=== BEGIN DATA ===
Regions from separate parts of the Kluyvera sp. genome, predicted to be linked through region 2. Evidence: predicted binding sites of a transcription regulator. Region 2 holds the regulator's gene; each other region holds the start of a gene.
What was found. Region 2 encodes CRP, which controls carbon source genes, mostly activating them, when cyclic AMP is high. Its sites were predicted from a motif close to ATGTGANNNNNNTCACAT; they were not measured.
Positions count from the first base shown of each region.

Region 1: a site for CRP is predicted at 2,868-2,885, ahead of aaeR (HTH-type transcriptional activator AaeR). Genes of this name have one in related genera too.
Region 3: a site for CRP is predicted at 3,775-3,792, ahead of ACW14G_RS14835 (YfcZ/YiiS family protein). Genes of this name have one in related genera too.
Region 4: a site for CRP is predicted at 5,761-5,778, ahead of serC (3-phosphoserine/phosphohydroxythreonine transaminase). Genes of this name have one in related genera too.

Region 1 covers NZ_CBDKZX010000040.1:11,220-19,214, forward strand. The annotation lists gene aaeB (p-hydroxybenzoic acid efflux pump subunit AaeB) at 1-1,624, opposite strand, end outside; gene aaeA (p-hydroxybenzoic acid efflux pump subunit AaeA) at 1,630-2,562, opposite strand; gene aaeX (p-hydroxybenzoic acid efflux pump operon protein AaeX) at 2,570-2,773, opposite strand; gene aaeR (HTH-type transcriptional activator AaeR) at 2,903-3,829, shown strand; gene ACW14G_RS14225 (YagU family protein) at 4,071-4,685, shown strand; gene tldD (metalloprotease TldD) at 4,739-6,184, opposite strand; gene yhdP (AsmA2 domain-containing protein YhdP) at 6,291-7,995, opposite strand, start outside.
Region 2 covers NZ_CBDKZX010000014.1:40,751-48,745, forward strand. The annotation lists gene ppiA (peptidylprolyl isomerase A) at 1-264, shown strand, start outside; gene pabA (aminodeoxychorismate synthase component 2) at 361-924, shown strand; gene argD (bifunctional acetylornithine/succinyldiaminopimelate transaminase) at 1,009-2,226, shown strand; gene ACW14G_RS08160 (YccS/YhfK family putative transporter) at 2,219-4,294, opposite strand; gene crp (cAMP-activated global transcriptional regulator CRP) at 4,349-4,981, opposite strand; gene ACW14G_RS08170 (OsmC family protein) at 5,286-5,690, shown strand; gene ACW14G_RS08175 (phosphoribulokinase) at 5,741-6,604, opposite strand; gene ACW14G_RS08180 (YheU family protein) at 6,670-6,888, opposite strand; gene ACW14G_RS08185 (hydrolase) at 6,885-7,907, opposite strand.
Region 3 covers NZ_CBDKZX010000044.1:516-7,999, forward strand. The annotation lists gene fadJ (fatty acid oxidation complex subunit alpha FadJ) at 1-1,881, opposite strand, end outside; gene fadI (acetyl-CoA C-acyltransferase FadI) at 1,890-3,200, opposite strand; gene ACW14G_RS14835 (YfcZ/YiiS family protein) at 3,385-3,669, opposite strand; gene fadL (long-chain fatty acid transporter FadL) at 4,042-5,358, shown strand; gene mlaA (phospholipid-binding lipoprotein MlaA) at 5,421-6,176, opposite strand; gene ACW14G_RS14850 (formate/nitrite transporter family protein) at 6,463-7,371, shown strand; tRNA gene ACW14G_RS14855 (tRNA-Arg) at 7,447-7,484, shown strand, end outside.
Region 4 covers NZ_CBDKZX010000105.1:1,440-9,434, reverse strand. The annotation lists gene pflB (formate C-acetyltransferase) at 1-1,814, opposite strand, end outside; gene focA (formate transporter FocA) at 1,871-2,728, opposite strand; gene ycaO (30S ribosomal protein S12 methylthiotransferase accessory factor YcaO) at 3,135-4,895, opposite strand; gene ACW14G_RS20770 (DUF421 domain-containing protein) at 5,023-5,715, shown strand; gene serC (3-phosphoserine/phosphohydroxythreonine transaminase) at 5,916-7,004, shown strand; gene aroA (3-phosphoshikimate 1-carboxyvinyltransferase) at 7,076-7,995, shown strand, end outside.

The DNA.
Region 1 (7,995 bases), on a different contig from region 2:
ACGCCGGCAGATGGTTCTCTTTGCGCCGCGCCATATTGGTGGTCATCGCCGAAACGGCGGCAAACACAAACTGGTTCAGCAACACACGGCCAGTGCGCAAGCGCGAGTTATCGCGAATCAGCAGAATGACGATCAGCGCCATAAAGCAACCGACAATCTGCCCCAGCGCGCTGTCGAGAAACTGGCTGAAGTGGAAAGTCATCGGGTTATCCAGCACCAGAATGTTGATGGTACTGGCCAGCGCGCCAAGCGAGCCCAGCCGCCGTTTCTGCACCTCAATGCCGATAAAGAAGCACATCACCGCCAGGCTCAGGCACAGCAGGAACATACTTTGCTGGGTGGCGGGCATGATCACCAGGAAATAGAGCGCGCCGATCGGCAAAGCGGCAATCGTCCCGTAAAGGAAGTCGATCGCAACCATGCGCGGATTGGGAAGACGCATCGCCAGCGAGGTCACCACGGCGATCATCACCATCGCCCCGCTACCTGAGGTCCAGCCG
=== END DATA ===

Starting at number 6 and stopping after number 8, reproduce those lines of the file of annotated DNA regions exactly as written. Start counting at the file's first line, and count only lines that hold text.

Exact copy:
Region 4: a site for CRP is predicted at 5,761-5,778, ahead of serC (3-phosphoserine/phosphohydroxythreonine transaminase). Genes of this name have one in related genera too.

Region 1 covers NZ_CBDKZX010000040.1:11,220-19,214, forward strand. The annotation lists gene aaeB (p-hydroxybenzoic acid efflux pump subunit AaeB) at 1-1,624, opposite strand, end outside; gene aaeA (p-hydroxybenzoic acid efflux pump subunit AaeA) at 1,630-2,562, opposite strand; gene aaeX (p-hydroxybenzoic acid efflux pump operon protein AaeX) at 2,570-2,773, opposite strand; gene aaeR (HTH-type transcriptional activator AaeR) at 2,903-3,829, shown strand; gene ACW14G_RS14225 (YagU family protein) at 4,071-4,685, shown strand; gene tldD (metalloprotease TldD) at 4,739-6,184, opposite strand; gene yhdP (AsmA2 domain-containing protein YhdP) at 6,291-7,995, opposite strand, start outside.
Region 2 covers NZ_CBDKZX010000014.1:40,751-48,745, forward strand. The annotation lists gene ppiA (peptidylprolyl isomerase A) at 1-264, shown strand, start outside; gene pabA (aminodeoxychorismate synthase component 2) at 361-924, shown strand; gene argD (bifunctional acetylornithine/succinyldiaminopimelate transaminase) at 1,009-2,226, shown strand; gene ACW14G_RS08160 (YccS/YhfK family putative transporter) at 2,219-4,294, opposite strand; gene crp (cAMP-activated global transcriptional regulator CRP) at 4,349-4,981, opposite strand; gene ACW14G_RS08170 (OsmC family protein) at 5,286-5,690, shown strand; gene ACW14G_RS08175 (phosphoribulokinase) at 5,741-6,604, opposite strand; gene ACW14G_RS08180 (YheU family protein) at 6,670-6,888, opposite strand; gene ACW14G_RS08185 (hydrolase) at 6,885-7,907, opposite strand.